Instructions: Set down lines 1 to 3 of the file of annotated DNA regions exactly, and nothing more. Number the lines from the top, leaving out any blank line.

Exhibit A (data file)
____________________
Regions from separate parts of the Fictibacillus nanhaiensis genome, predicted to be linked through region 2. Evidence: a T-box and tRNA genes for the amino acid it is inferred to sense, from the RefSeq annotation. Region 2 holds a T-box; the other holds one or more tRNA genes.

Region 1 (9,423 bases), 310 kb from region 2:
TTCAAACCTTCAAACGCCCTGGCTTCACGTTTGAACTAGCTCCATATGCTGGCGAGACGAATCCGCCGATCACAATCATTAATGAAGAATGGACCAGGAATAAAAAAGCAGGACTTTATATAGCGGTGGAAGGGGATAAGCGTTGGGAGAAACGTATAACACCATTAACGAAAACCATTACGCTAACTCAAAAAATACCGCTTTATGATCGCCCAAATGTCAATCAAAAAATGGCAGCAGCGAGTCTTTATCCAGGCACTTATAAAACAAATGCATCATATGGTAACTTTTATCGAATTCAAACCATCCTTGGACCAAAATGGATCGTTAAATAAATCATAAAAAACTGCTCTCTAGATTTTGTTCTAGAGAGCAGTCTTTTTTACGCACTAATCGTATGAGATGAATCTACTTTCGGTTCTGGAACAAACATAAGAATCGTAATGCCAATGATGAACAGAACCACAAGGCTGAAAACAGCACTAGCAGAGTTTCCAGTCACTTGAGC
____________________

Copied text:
Regions from separate parts of the Fictibacillus nanhaiensis genome, predicted to be linked through region 2. Evidence: a T-box and tRNA genes for the amino acid it is inferred to sense, from the RefSeq annotation. Region 2 holds a T-box; the other holds one or more tRNA genes.

Region 1 (9,423 bases), 310 kb from region 2:
TTCAAACCTTCAAACGCCCTGGCTTCACGTTTGAACTAGCTCCATATGCTGGCGAGACGAATCCGCCGATCACAATCATTAATGAAGAATGGACCAGGAATAAAAAAGCAGGACTTTATATAGCGGTGGAAGGGGATAAGCGTTGGGAGAAACGTATAACACCATTAACGAAAACCATTACGCTAACTCAAAAAATACCGCTTTATGATCGCCCAAATGTCAATCAAAAAATGGCAGCAGCGAGTCTTTATCCAGGCACTTATAAAACAAATGCATCATATGGTAACTTTTATCGAATTCAAACCATCCTTGGACCAAAATGGATCGTTAAATAAATCATAAAAAACTGCTCTCTAGATTTTGTTCTAGAGAGCAGTCTTTTTTACGCACTAATCGTATGAGATGAATCTACTTTCGGTTCTGGAACAAACATAAGAATCGTAATGCCAATGATGAACAGAACCACAAGGCTGAAAACAGCACTAGCAGAGTTTCCAGTCACTTGAGC